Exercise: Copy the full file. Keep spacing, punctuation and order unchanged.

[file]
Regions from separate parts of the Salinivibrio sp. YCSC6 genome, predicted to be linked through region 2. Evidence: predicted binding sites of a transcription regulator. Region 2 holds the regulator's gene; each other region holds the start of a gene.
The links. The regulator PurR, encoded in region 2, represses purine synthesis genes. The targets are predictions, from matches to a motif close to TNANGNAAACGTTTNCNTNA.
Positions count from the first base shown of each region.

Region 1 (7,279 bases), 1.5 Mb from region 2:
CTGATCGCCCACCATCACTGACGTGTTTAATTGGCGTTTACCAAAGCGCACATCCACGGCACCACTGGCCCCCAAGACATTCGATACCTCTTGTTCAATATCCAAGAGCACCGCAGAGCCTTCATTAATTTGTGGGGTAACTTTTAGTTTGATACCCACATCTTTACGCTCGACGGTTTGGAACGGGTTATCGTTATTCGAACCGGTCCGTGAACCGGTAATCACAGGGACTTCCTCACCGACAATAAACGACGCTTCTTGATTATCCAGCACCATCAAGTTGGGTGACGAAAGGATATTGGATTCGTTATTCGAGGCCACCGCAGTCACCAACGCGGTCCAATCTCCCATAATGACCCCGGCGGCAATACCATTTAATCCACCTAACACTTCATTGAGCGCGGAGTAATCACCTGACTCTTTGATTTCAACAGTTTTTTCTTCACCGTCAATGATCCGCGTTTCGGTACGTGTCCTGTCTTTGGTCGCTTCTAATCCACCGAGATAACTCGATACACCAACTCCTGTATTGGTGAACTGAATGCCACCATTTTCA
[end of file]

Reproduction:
Regions from separate parts of the Salinivibrio sp. YCSC6 genome, predicted to be linked through region 2. Evidence: predicted binding sites of a transcription regulator. Region 2 holds the regulator's gene; each other region holds the start of a gene.
The links. The regulator PurR, encoded in region 2, represses purine synthesis genes. The targets are predictions, from matches to a motif close to TNANGNAAACGTTTNCNTNA.
Positions count from the first base shown of each region.

Region 1 (7,279 bases), 1.5 Mb from region 2:
CTGATCGCCCACCATCACTGACGTGTTTAATTGGCGTTTACCAAAGCGCACATCCACGGCACCACTGGCCCCCAAGACATTCGATACCTCTTGTTCAATATCCAAGAGCACCGCAGAGCCTTCATTAATTTGTGGGGTAACTTTTAGTTTGATACCCACATCTTTACGCTCGACGGTTTGGAACGGGTTATCGTTATTCGAACCGGTCCGTGAACCGGTAATCACAGGGACTTCCTCACCGACAATAAACGACGCTTCTTGATTATCCAGCACCATCAAGTTGGGTGACGAAAGGATATTGGATTCGTTATTCGAGGCCACCGCAGTCACCAACGCGGTCCAATCTCCCATAATGACCCCGGCGGCAATACCATTTAATCCACCTAACACTTCATTGAGCGCGGAGTAATCACCTGACTCTTTGATTTCAACAGTTTTTTCTTCACCGTCAATGATCCGCGTTTCGGTACGTGTCCTGTCTTTGGTCGCTTCTAATCCACCGAGATAACTCGATACACCAACTCCTGTATTGGTGAACTGAATGCCACCATTTTCA